So with a slight chip on my shoulder me and my group moved on to the Okavango Delta. The Okavango Delta is the largest inland delta (not flowing into the ocean but out onto the land) in the world. Very little water actually falls in Botswana. Heavy rains in Angola surge southeast and spread out over the Kalahari Desert turning otherwise parched land into a fertile and green oasis. It also attracts lots of wildlife. We spent several hours by 4x4 and mokoro (dug out canoe) to reach our remote camp site located directly between a hippo pond and a baboon family tree. We were greeted with the standard safety advisories from our guide:
     1. Don't go out into the bush alone, or a lion might eat you
     2. Don't leave your tent unzipped or a venomous snake, spider, or scorpion may crawl in
     3. Don't swim in the Delta without asking first, as there may be crocodiles and hippos lurking
     4. Do wear mosquito repellent, as there are lots of them and they do carry malaria

Our group on foot safari
 Is there anything out here that won't kill you? The best part of this trip is that all the safaris take place on foot, so instead of having a jeep between you and some of the most dangerous animals on the planet, you are down there on the ground on an entirely even footing. Now this is my kind of trip! I must say our guides went out of their way to keep us safe and no one perished while on the delta. We did have a close encounter with a male hippo, however, who didn't like us trespassing around his pond. His posturing was enough to send us all running, except the guides, who watched us laughing. We also saw herds of zebra and elephants in the grasslands surrounding the Delta. A solitary giraffe peaked at us from behind the shrubs. The baboons played next to our campsite. The sky is big here and the sunset didn't just come to the horizon, there was 360 degrees of pinks and oranges and yellows and blues. At night we were serenaded to sleep by chirping frogs and bellowing hippos. It was slightly terrifying to get up in the night to pee not knowing for sure what was lurking in the shadows.

On our final day in Botswana the plan was to take the morkoros then the 4x4 back to civilization where we would drive the bus to the Namibia border THEN set up camp once we crossed. As usual, it went wrong. As the sun dipped below the horizon we had yet to make it to the border. Our driver couldn't see the dilapidated road signs in the dark and before we knew it we were lost, winding our way through a maze of tall shrubs and sandy gravel roads. It soon became clear that the border was beyond our reach for that evening and once we figured out where we were we'd have to bush camp. Damn. . . .Guess that's day # 4 without shower access and with all toilet business taking place behind a tree. We eventually found a spot on the side of the road to camp which was basically a semi-bare patch of sand. We set up camp in the dark and collapsed into our sleeping bags. The next morning we awoke to a stray cow with a very loud bell that had wandered into our campsite. We fumbled in the pitch black to tear down our tents, eat some food, and pack up camp. Finally, just as the the sun was creeping back into the sky we made it to the Botswana-Namibia border and safely crossed.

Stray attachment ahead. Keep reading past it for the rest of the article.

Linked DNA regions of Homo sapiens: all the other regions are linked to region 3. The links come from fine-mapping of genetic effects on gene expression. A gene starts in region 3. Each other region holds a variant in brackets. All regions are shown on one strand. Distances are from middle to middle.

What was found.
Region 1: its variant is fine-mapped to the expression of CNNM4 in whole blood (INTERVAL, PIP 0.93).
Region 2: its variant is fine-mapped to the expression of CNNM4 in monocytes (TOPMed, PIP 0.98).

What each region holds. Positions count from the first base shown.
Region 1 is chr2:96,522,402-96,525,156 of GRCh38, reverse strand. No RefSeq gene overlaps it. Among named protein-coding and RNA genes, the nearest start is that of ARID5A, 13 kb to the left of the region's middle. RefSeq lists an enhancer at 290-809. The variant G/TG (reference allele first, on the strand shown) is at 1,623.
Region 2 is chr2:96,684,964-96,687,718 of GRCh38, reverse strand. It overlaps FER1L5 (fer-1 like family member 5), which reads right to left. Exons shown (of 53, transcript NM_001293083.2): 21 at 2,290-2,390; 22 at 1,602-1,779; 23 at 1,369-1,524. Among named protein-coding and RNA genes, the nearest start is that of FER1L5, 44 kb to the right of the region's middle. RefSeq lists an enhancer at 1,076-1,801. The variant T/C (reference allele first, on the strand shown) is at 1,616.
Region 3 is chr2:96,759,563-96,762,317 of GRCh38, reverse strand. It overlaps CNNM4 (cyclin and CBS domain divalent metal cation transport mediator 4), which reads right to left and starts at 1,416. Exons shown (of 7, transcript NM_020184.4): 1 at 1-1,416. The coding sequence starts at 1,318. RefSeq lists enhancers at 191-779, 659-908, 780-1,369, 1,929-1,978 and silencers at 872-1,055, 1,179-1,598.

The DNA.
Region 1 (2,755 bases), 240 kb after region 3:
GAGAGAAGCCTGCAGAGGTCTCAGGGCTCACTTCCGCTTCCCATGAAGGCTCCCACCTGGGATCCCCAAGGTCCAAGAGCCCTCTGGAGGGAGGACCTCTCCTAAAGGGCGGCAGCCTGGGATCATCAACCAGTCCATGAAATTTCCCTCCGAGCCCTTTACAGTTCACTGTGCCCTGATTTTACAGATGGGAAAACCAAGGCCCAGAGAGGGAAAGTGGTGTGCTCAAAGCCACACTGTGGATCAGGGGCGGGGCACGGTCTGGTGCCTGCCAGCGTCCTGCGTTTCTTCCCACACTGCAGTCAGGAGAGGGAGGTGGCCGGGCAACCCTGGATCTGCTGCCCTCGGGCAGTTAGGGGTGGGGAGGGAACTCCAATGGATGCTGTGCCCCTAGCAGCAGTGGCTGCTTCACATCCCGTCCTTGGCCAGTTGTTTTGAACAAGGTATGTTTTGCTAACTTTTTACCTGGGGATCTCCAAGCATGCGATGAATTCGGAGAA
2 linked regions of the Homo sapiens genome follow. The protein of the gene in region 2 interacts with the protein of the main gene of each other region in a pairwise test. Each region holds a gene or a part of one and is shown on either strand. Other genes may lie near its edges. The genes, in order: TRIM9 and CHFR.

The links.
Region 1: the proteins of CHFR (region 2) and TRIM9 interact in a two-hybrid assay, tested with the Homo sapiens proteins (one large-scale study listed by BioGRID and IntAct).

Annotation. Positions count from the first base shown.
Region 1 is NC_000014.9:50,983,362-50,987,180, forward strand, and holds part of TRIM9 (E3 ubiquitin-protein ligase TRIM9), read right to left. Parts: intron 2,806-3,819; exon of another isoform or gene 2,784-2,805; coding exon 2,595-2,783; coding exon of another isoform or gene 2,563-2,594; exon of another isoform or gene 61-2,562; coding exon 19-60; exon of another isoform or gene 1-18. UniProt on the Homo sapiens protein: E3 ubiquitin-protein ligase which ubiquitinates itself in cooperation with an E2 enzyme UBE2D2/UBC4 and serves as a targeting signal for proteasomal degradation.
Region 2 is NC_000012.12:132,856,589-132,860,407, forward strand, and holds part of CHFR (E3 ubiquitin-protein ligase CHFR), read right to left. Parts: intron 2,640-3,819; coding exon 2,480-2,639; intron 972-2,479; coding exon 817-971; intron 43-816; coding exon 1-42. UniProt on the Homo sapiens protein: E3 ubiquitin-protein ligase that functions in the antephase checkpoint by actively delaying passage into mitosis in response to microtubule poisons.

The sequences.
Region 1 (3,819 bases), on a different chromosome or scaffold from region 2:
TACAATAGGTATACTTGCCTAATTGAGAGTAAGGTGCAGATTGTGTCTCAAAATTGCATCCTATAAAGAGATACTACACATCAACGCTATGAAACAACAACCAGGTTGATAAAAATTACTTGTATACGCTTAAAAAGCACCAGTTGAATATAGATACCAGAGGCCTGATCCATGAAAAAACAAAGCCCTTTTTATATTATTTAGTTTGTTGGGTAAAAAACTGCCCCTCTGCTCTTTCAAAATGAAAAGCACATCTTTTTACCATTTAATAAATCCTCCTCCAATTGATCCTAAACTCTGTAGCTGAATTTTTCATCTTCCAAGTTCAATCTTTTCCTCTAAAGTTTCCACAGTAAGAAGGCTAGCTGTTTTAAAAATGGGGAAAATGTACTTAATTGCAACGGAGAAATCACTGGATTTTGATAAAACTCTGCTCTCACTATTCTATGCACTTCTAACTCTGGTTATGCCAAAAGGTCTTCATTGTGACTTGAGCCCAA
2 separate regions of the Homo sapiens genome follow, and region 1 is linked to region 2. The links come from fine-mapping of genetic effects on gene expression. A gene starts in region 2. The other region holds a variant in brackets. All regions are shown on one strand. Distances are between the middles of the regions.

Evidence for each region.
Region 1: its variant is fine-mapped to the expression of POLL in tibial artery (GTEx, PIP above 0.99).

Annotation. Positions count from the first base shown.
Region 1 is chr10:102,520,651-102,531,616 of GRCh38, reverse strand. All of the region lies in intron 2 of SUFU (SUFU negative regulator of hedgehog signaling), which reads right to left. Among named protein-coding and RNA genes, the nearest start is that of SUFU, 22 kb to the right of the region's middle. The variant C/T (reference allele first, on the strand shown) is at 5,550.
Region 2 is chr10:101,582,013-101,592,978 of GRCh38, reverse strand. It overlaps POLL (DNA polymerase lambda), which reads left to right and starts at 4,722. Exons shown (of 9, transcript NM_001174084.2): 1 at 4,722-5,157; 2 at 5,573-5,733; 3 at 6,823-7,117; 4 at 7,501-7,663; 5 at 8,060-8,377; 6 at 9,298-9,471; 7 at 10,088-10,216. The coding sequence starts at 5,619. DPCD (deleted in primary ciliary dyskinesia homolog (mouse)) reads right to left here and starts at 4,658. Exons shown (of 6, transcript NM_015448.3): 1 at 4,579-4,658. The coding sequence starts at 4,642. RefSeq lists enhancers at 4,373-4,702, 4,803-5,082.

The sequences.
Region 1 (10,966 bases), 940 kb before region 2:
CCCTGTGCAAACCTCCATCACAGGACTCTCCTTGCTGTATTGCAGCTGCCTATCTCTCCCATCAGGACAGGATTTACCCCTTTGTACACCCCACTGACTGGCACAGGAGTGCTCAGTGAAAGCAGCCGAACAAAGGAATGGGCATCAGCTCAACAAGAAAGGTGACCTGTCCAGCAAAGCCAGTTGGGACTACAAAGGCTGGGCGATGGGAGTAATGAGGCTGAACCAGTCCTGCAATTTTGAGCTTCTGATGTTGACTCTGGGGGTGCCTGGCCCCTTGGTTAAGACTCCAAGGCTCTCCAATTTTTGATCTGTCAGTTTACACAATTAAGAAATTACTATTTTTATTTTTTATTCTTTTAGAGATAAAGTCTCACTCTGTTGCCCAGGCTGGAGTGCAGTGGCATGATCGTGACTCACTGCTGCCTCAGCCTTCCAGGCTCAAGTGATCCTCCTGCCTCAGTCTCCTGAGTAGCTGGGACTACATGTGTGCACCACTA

The next blog will be about Namibia.

Bonus Photos:

Frog in the reeds

Guide and mokoro poller, Rogers

Me trying to drive the mokoro...Not that easy!


  1. Jordan,

    Your blog is amazing. You’ve definitely got a gift for the written word. I absolutely love reading all about your adventures and escapades (and will even admit to being totally and completely jealous too!).

    Can’t wait for the next instalment.

  2. Finally! I was starting to have blog withdrawal. I love the picture of the foot safari - the African sky behind you is beautiful. That is a 100% croc-free river you're test driving the mokoro on, right?

    You're going to have to continue this when you get home Jordan. I'll bet you could make waking up and getting ready for work sound fascinating!


  3. I agree with your mom Jordan, you have a way with describing things (good or bad) that everyone can feel the words. I think you could be travelling for free and all you would have to do is write about your experiences...... tough life?